Did I Lose A Great Guy Or Did I Avoid a Selfish Player?

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Hello Evan. Four months ago I met this guy. I had just broken up with my ex-boyfriend, so I was a bit reluctant to take the new guy seriously. However, he was so persistent and romantic that I finally gave in and started to have what I thought was a relationship with him. A week or two later he started to act really cold, not texting or phoning me unless I did it first. He would only see me once a week because he said he was busy (which he was). I felt horrible because I had fallen for him and he didn’t care much about us (in fact he did state that we were incompatible and that he couldn’t imagine a future with me). That’s why six weeks ago I started dating other guys. I didn’t tell the guy about this, which was totally wrong. He wouldn’t tell people he was my boyfriend and he wouldn’t hold hands with me on the street. A week ago a friend of his told him that he had chatted me up and that I had somehow responded. He went completely nuts. I told him all the truth and he’s now furious. He says I cheated on him and that I’m a slut and things like that. He doesn’t want to be with me anymore. I’ve now realized he did love me but he didn’t have the guts to admit it or to show it. I feel like crap. I’m desperate and don’t know what to do because I feel I’ve lost a great guy just because of a big misunderstanding. What should I do? Please help. —Rose

Rose,

Although your question is very similar to this one, which I wrote a few years back, I wanted to tackle it and see if I could shed some light on your situation.

Quick, let’s play a game called “What’s my emotion?”

How it works is that I give you a choice of the emotions I could possibly be feeling after reading your question and you guess which one is the most accurate one. Ready? Go!

Bemused — Because literally half of my questions sound something like this: “I met this guy and the chemistry was really great and we slept together and I thought he was my boyfriend but now he’s acting distant and doesn’t seem to want a relationship. What should I do?”

Pity — Because even though this guy wouldn’t call or text you, see you more than once a week, commit to you as a boyfriend, and finally called you a slut for dating other men, you’re STILL delusional enough to think he’s a “great guy”, that you “cheated” on him and that he “loved you” after a few weeks of “dating”.

Anger — Because you need a dating coach to tell you what is patently obvious. Your guy is not a keeper, you didn’t blow it, and the fact that you’re in great pain over this “loss” drives me absolutely crazy. What does he need to do to convince you that he’s not a good guy? Burn your house down? Torture your dog?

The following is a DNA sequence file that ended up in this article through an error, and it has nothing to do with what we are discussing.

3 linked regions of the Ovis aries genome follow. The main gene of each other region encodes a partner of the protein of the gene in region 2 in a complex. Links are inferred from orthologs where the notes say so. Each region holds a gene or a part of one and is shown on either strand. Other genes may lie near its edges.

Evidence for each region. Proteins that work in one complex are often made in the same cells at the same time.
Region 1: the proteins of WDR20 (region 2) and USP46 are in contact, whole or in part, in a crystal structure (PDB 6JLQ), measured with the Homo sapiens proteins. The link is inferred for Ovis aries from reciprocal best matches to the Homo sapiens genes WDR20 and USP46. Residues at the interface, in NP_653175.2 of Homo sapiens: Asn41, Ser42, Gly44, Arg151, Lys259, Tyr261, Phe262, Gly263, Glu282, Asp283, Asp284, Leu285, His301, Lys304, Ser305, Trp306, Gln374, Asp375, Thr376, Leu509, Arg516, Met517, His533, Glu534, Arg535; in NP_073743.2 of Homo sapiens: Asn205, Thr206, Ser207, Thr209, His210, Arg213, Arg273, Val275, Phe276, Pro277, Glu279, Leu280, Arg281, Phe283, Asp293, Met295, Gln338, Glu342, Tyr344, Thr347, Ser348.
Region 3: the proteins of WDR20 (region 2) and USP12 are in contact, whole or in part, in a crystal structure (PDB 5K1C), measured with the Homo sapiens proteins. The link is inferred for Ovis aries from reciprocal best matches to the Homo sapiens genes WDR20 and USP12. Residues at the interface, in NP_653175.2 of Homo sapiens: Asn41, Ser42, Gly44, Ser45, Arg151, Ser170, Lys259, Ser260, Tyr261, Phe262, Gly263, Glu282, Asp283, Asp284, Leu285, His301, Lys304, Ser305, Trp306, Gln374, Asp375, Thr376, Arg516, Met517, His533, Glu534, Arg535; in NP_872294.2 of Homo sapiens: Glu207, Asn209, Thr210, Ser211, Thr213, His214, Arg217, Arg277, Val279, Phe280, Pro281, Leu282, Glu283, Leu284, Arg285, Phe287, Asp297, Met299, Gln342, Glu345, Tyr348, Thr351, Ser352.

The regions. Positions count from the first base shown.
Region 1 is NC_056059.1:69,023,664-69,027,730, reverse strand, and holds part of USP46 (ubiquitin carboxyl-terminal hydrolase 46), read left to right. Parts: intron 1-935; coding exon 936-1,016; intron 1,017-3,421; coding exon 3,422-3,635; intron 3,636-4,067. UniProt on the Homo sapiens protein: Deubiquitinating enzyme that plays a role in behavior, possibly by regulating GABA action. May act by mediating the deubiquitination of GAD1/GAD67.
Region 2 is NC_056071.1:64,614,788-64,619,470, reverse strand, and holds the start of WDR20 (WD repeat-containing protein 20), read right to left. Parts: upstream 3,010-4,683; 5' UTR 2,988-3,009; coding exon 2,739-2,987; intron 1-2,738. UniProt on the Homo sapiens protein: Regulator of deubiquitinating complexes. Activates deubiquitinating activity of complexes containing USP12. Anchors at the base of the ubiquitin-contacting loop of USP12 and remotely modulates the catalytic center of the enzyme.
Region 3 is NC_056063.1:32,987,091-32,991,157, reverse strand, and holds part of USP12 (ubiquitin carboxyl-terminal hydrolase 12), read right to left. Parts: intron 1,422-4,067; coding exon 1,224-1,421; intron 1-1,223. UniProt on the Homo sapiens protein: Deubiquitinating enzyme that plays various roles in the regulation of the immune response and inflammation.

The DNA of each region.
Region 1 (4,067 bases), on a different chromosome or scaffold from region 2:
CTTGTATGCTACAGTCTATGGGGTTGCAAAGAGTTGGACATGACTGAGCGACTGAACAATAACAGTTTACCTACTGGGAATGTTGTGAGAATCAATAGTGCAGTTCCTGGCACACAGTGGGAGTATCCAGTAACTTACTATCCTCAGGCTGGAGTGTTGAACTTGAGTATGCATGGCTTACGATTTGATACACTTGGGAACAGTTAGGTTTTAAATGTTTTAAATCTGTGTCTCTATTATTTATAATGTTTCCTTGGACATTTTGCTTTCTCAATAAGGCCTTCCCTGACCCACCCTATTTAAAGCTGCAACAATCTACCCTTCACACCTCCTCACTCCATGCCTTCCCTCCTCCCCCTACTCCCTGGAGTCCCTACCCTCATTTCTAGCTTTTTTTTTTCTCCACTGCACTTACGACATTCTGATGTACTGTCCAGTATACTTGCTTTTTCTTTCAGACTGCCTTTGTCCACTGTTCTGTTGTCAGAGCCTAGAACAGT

Frustration — Because this situation is so very common and it’s so hard for most women to distinguish their feelings for their boyfriend from his feelings for you.

So let’s make it really clear.

Good men don’t call you “slut”.
Good men call you regularly to make plans because they’re excited about you.
Good men don’t freak out if you’re seeing other men — especially if you’re not exclusive.

You dated a man who, like many men (including good men), look for sex first and figure out the relationship stuff later.

What does he need to do to convince you that he’s not a good guy? Burn your house down? Torture your dog?

I’ve written volumes about this phenomenon and don’t think there’s much to add to that discussion. Men feel attraction, act on the attraction, but don’t determine whether they like you as a person or are emotionally ready for a relationship until AFTER.

This is common.

What’s not common is the amount of psychological abuse you seem to be willing to put yourself through in order to win back this douchecanoe.

He’s done NOTHING to earn your loyalty and EVERYTHING to hurt you.

I’m not going to try to play shrink to figure out how low your self-esteem has to get for you want to win back a psychotic, selfish, abusive commitmentphobe, but let’s say that what happened to you should have driven you far, far away from this guy.

So at this point, I’m not pissed at him.

I’m angry at YOU, Rose, for not getting it.

That is, I would be angry if anger were the emotion I was feeling in this hypothetical game.

Really, I think I just feel sad for you.

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Comments:

  1. 41
    Greg

    @Miranda #39

    Great insight.   That type of thinking keeps a lot of girls in terrible relationships.   “He keeps coming back to me, so he must really love me.”   Or they think “He will one day see that he needs me.”    Pure trash.   Guys who are jerks will stop being jerks only when they decide to change, and not because some girl they meet is so great. There’s nothing any girl can do to change that.   Even the most beautiful girls to ever live will be abandoned by a person who is a selfish tool.   Check any celebrity gossip rag if you don’t believe me.  

  2. 42
    Sherell

    I am with you Evan!   She needs to hear the truth, plain and simple.   He is not worthy of your love.   He has shown that time and time again!   Are you thick!  

  3. 43
    Sherell

    No you lost you dignity; quite a while ago!!

  4. 44
    Terri

    It seems that Rose accepts abusive men/relationships as normal.   What I suggest is that she attend a counseling group of women who have had similar experiences.   She will not be “attacked” but will be able to see herself and similar behavior in other women which can be very helpful.    
      

  5. 45
    Dancing Faun

    Claire@28: I agree with you 100%. I also think that Goldie@23 was a very funny post and did not belittle the OP or contribute to the abuse.